Battle of Falling Waters

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SJU5

Private
Joined
Mar 27, 2018
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216
From the Maryland side where the actual battle was fought. I’ve gone to some remote places in my time, but this might take the cake. Anyway, it is the location of where the FINAL shots were fired in the Gettysburg campaign. Looks like the American Battlefield Trust might have their eyes on it in the future. All the locals in this area had signs posted on the property that this land IS NOT HISTORICAL. Maybe they are gathering momentum to keep ABT out.

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White Flint Bill

Sergeant
Joined
Oct 9, 2017
Messages
593
Location
Southern Virginia
Enjoyed your posts. I was there recently myself, looking for the site of the 1863 battle. I found this sign, but not the historical marker shown in your other post. I was struck by all the unwelcoming signs in people's yards.

I've been researching Scales Brigade (and more specifically the 13th NC Infantry). The brigade was under the command of Colonel Lowrance at the time of the Battle of Falling Waters. This is from my notes:

On the night of the 13th the men moved out, retreating to Falling Waters, where they arrived at 10 a.m . on the 14th. There they rested a few hours while the wagon trains and artillery crossed the river. Just as the brigade proceeded to commence crossing, Federal cavalry attacked and they were ordered to support the rearguard. The men were exhausted and hungry, but they marched back bravely to face the enemy. On the orders of General Heth, Lowrance formed his battered brigade on the extreme left of the line of the rearguard. At some point Heth ordered the line to fall back, but the orders never made it to Lowrance’s Brigade. He discovered to his shock that the Confederates to his right were in full retreat, with the Federals already in his rear and between his men and the river. Lowrance ordered a retreat toward the river, which the men struck some ¾ of a mile above the bridge. As they marched toward the bridge that could carry them to Virginia, and safety, they found that the Federals were waiting in the woods through which they had to pass and they were forced to fight their way through. Many of the men were too exhausted to proceed, or unwilling to try, and about 200 were captured. Probably the entire Brigade would have been captured if not for the defensive stand of Pettigrew’s Brigade, which drove back the Yankees in a stand that cost General Pettigrew his life.

The 13th North Carolina was decimated in the Pennsylvania campaign. After their horrific losses on the first day of the battle of Gettysburg, there were probably no more 45 men available in the entire regiment for duty on the day of the disastrous charge against the Federal center on the third day. Twenty-three of the remaining men were killed, wounded or captured in that charge, and half of those who survived (only 22 men, under the command of a Captain) were captured at Falling Waters. A mere 11 men remained in the regiment when it finally re-crossed the Potomac.
 

SJU5

Private
Joined
Mar 27, 2018
Messages
216
Enjoyed your posts. I was there recently myself, looking for the site of the 1863 battle. I found this sign, but not the historical marker shown in your other post. I was struck by all the unwelcoming signs in people's yards.

I've been researching Scales Brigade (and more specifically the 13th NC Infantry). The brigade was under the command of Colonel Lowrance at the time of the Battle of Falling Waters. This is from my notes:

On the night of the 13th the men moved out, retreating to Falling Waters, where they arrived at 10 a.m . on the 14th. There they rested a few hours while the wagon trains and artillery crossed the river. Just as the brigade proceeded to commence crossing, Federal cavalry attacked and they were ordered to support the rearguard. The men were exhausted and hungry, but they marched back bravely to face the enemy. On the orders of General Heth, Lowrance formed his battered brigade on the extreme left of the line of the rearguard. At some point Heth ordered the line to fall back, but the orders never made it to Lowrance’s Brigade. He discovered to his shock that the Confederates to his right were in full retreat, with the Federals already in his rear and between his men and the river. Lowrance ordered a retreat toward the river, which the men struck some ¾ of a mile above the bridge. As they marched toward the bridge that could carry them to Virginia, and safety, they found that the Federals were waiting in the woods through which they had to pass and they were forced to fight their way through. Many of the men were too exhausted to proceed, or unwilling to try, and about 200 were captured. Probably the entire Brigade would have been captured if not for the defensive stand of Pettigrew’s Brigade, which drove back the Yankees in a stand that cost General Pettigrew his life.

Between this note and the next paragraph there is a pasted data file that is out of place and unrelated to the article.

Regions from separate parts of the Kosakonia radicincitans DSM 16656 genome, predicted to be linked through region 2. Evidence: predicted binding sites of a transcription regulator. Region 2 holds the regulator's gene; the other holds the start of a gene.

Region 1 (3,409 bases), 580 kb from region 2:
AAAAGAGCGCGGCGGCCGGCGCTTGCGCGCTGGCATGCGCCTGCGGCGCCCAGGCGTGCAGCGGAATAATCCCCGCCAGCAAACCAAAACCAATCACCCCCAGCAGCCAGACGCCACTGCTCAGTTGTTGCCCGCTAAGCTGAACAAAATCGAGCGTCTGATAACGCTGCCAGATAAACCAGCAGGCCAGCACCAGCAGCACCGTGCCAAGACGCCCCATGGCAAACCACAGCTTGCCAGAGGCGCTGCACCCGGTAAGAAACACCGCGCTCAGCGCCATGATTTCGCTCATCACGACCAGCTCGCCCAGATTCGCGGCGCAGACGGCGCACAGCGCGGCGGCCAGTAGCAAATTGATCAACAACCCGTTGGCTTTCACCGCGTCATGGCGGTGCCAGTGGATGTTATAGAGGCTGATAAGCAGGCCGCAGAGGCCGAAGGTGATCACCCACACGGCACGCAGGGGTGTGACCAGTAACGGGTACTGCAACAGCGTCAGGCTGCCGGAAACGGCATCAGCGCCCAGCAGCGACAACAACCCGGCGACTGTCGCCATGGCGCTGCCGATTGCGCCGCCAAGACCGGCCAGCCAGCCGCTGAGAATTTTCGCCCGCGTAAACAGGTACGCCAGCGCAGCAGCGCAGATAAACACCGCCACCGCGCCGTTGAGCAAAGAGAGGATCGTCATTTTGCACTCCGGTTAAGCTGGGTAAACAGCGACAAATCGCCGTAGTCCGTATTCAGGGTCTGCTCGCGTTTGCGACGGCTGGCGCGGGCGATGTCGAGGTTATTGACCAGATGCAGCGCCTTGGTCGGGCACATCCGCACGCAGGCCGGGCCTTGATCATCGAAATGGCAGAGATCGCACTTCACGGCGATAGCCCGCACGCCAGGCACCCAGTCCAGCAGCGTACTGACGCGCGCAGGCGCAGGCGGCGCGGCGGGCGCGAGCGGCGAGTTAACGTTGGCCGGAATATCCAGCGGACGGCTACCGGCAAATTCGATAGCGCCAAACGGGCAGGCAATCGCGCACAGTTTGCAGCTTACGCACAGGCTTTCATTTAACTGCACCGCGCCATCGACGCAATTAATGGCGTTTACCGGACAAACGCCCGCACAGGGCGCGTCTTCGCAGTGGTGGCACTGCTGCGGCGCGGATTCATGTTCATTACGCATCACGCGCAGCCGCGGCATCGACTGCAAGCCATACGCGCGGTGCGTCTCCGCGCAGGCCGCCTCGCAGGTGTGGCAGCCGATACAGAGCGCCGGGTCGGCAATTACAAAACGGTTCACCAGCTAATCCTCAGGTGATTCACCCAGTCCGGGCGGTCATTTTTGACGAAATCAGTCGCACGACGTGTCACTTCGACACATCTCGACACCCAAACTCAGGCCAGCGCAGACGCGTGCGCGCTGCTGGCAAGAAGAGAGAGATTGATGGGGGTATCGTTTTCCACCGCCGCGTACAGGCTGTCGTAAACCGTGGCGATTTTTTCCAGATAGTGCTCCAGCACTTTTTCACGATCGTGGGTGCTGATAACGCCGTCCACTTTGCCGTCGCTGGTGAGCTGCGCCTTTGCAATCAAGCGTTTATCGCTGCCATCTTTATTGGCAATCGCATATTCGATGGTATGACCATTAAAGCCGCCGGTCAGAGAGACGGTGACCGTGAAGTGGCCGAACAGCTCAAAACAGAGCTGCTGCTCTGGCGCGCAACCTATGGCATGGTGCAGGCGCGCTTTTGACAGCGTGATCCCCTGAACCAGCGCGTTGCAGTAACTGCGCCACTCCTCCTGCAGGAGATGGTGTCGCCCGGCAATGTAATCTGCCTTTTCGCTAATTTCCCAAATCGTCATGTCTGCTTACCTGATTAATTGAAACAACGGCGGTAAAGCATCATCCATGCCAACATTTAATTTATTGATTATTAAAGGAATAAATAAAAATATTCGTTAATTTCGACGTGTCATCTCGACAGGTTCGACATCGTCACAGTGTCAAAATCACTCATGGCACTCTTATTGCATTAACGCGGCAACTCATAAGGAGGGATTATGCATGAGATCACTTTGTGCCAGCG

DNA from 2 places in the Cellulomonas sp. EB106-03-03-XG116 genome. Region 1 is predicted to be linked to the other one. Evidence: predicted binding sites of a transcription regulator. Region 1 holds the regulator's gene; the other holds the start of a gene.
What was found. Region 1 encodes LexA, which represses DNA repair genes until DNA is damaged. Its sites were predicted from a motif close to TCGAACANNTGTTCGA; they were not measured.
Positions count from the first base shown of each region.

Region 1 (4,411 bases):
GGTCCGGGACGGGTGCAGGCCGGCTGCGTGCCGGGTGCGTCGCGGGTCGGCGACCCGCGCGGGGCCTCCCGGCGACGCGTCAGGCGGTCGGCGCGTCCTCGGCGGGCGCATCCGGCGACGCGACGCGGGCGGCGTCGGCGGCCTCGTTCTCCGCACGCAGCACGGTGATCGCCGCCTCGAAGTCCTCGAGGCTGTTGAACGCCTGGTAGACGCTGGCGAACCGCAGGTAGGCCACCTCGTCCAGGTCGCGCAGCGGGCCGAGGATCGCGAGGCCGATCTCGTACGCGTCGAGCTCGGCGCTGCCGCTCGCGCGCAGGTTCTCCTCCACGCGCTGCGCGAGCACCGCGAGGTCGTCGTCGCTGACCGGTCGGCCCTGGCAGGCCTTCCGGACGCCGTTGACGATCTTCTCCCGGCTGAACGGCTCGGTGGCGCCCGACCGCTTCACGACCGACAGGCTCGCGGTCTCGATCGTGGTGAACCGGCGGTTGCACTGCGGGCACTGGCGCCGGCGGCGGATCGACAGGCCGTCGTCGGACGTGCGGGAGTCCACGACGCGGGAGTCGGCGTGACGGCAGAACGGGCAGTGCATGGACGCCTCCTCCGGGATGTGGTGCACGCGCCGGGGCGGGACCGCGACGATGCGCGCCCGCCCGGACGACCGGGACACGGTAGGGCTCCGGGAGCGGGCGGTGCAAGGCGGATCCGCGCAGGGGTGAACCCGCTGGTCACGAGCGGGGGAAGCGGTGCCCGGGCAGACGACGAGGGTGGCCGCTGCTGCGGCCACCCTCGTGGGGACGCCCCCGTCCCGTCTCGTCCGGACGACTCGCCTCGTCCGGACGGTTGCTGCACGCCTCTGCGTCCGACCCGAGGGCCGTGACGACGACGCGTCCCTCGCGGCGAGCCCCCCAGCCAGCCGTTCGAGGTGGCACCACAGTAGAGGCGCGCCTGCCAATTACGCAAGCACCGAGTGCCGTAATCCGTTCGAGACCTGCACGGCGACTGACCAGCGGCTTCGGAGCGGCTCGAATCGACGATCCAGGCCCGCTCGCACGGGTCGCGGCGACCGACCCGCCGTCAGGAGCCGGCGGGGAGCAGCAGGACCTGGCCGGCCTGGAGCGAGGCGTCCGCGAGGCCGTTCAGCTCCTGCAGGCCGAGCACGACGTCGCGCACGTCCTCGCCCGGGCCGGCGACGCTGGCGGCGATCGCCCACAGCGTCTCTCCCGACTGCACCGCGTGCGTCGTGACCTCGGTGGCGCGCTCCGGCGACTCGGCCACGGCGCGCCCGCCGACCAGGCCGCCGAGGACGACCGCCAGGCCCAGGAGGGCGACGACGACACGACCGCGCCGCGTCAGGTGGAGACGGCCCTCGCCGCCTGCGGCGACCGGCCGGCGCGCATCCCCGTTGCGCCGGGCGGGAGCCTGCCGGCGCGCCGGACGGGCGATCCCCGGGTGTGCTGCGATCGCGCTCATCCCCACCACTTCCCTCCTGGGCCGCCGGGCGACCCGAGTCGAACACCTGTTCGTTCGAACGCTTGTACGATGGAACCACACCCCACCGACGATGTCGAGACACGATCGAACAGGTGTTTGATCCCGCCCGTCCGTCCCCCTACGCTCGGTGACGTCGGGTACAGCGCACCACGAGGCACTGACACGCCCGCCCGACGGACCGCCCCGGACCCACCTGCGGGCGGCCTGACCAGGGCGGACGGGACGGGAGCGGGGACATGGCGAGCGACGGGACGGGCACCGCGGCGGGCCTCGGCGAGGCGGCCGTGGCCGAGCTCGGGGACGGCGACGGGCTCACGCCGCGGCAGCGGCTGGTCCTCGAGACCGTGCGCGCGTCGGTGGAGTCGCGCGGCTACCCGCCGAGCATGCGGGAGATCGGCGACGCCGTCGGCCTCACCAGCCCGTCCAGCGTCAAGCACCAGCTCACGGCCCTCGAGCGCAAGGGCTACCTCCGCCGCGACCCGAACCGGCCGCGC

The 13th North Carolina was decimated in the Pennsylvania campaign. After their horrific losses on the first day of the battle of Gettysburg, there were probably no more 45 men available in the entire regiment for duty on the day of the disastrous charge against the Federal center on the third day. Twenty-three of the remaining men were killed, wounded or captured in that charge, and half of those who survived (only 22 men, under the command of a Captain) were captured at Falling Waters. A mere 11 men remained in the regiment when it finally re-crossed the Potomac.
The sign was 50 yards east of the Donnelly House in the area marked yellow in the above battle map
 
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rpkennedy

Major
Joined
May 18, 2011
Messages
9,935
Location
Carlisle, PA
From the Maryland side where the actual battle was fought. I’ve gone to some remote places in my time, but this might take the cake. Anyway, it is the location of where the FINAL shots were fired in the Gettysburg campaign. Looks like the American Battlefield Trust might have their eyes on it in the future. All the locals in this area had signs posted on the property that this land IS NOT HISTORICAL. Maybe they are gathering momentum to keep ABT out.

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The men who fought at Manassas Gap might disagree with you about where the last shots of the campaign were fired. :wink: